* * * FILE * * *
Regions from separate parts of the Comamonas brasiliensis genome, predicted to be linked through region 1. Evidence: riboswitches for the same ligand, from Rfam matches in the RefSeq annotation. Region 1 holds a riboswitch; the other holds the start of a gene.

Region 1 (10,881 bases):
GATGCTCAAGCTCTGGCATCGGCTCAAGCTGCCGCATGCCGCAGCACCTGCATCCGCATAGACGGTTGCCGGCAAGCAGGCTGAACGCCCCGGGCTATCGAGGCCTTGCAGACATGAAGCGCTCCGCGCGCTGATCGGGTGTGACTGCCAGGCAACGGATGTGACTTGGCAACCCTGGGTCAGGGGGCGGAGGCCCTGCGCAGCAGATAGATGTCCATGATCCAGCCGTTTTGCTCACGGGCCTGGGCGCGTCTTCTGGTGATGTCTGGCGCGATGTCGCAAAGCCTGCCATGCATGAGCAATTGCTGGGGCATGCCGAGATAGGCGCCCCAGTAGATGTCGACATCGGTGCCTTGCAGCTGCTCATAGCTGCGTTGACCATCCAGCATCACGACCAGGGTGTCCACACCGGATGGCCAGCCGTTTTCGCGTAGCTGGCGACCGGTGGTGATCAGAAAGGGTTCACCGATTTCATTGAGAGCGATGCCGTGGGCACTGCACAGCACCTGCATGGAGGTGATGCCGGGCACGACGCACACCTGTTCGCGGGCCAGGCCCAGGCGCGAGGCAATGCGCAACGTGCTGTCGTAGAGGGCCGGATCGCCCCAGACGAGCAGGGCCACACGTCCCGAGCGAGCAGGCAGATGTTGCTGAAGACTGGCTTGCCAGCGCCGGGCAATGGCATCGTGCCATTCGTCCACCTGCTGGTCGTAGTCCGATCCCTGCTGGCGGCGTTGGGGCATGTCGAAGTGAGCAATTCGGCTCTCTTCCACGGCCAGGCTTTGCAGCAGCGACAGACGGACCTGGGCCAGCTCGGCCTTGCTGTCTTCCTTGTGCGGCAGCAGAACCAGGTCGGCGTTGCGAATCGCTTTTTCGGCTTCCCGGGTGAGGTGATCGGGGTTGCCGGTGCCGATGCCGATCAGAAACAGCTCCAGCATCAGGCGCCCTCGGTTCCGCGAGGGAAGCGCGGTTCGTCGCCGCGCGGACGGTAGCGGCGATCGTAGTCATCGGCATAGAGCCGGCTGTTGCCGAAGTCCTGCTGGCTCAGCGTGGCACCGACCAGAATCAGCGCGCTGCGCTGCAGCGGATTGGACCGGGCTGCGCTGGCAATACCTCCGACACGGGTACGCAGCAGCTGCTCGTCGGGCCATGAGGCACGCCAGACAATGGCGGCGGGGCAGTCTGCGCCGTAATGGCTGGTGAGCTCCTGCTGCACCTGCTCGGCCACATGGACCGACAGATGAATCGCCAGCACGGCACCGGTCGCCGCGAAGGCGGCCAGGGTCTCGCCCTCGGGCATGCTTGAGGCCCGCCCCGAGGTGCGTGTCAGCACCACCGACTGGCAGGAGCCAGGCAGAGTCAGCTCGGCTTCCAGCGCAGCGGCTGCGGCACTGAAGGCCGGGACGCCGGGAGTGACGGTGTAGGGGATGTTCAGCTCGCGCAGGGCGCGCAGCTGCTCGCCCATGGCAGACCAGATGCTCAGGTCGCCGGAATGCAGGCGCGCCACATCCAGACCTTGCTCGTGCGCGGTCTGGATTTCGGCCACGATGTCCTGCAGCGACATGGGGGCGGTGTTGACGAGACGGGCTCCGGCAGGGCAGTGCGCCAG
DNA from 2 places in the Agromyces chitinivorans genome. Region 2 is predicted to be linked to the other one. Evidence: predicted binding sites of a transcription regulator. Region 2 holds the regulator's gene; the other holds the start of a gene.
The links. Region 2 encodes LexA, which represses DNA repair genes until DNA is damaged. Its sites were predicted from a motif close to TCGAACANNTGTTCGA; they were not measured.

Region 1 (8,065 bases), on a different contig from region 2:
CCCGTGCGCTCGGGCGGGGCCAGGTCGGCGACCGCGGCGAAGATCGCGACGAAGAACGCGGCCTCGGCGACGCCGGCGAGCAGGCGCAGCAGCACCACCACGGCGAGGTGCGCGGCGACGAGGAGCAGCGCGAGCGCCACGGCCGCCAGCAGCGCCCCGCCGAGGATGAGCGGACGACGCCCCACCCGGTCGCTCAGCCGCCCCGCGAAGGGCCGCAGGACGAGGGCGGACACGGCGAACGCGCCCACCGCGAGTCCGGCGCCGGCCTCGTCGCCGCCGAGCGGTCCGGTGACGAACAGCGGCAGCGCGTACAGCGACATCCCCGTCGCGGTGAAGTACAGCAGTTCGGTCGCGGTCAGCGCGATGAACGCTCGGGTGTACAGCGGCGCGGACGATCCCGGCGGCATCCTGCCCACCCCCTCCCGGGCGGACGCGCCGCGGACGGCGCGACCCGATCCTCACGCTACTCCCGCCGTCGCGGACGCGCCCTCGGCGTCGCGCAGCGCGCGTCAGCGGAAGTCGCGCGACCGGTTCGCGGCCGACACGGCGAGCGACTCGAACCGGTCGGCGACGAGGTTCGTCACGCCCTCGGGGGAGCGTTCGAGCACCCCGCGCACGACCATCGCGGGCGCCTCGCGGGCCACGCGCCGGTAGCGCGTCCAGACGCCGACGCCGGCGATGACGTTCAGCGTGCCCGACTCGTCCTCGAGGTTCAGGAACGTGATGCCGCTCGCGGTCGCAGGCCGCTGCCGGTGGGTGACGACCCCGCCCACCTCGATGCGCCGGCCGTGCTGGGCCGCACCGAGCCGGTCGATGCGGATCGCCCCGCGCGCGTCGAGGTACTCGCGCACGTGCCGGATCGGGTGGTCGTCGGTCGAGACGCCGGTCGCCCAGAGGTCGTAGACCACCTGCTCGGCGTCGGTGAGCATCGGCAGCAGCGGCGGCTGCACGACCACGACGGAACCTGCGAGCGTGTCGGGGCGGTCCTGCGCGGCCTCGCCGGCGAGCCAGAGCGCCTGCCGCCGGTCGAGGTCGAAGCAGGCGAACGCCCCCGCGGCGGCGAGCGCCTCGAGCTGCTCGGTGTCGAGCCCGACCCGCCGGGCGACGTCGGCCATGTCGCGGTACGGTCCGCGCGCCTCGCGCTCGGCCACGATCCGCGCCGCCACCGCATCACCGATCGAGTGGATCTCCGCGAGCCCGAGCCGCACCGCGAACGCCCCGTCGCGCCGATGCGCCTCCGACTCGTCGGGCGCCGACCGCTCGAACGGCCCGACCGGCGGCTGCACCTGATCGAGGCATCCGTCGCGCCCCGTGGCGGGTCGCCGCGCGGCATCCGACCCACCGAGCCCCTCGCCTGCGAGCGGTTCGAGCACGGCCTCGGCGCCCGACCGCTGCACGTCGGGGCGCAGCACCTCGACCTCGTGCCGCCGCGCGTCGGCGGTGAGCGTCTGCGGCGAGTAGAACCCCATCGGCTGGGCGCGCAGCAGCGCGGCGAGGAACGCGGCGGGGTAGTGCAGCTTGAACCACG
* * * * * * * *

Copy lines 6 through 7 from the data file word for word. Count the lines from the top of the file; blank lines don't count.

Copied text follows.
Region 1 (8,065 bases), on a different contig from region 2:
CCCGTGCGCTCGGGCGGGGCCAGGTCGGCGACCGCGGCGAAGATCGCGACGAAGAACGCGGCCTCGGCGACGCCGGCGAGCAGGCGCAGCAGCACCACCACGGCGAGGTGCGCGGCGACGAGGAGCAGCGCGAGCGCCACGGCCGCCAGCAGCGCCCCGCCGAGGATGAGCGGACGACGCCCCACCCGGTCGCTCAGCCGCCCCGCGAAGGGCCGCAGGACGAGGGCGGACACGGCGAACGCGCCCACCGCGAGTCCGGCGCCGGCCTCGTCGCCGCCGAGCGGTCCGGTGACGAACAGCGGCAGCGCGTACAGCGACATCCCCGTCGCGGTGAAGTACAGCAGTTCGGTCGCGGTCAGCGCGATGAACGCTCGGGTGTACAGCGGCGCGGACGATCCCGGCGGCATCCTGCCCACCCCCTCCCGGGCGGACGCGCCGCGGACGGCGCGACCCGATCCTCACGCTACTCCCGCCGTCGCGGACGCGCCCTCGGCGTCGCGCAGCGCGCGTCAGCGGAAGTCGCGCGACCGGTTCGCGGCCGACACGGCGAGCGACTCGAACCGGTCGGCGACGAGGTTCGTCACGCCCTCGGGGGAGCGTTCGAGCACCCCGCGCACGACCATCGCGGGCGCCTCGCGGGCCACGCGCCGGTAGCGCGTCCAGACGCCGACGCCGGCGATGACGTTCAGCGTGCCCGACTCGTCCTCGAGGTTCAGGAACGTGATGCCGCTCGCGGTCGCAGGCCGCTGCCGGTGGGTGACGACCCCGCCCACCTCGATGCGCCGGCCGTGCTGGGCCGCACCGAGCCGGTCGATGCGGATCGCCCCGCGCGCGTCGAGGTACTCGCGCACGTGCCGGATCGGGTGGTCGTCGGTCGAGACGCCGGTCGCCCAGAGGTCGTAGACCACCTGCTCGGCGTCGGTGAGCATCGGCAGCAGCGGCGGCTGCACGACCACGACGGAACCTGCGAGCGTGTCGGGGCGGTCCTGCGCGGCCTCGCCGGCGAGCCAGAGCGCCTGCCGCCGGTCGAGGTCGAAGCAGGCGAACGCCCCCGCGGCGGCGAGCGCCTCGAGCTGCTCGGTGTCGAGCCCGACCCGCCGGGCGACGTCGGCCATGTCGCGGTACGGTCCGCGCGCCTCGCGCTCGGCCACGATCCGCGCCGCCACCGCATCACCGATCGAGTGGATCTCCGCGAGCCCGAGCCGCACCGCGAACGCCCCGTCGCGCCGATGCGCCTCCGACTCGTCGGGCGCCGACCGCTCGAACGGCCCGACCGGCGGCTGCACCTGATCGAGGCATCCGTCGCGCCCCGTGGCGGGTCGCCGCGCGGCATCCGACCCACCGAGCCCCTCGCCTGCGAGCGGTTCGAGCACGGCCTCGGCGCCCGACCGCTGCACGTCGGGGCGCAGCACCTCGACCTCGTGCCGCCGCGCGTCGGCGGTGAGCGTCTGCGGCGAGTAGAACCCCATCGGCTGGGCGCGCAGCAGCGCGGCGAGGAACGCGGCGGGGTAGTGCAGCTTGAACCACG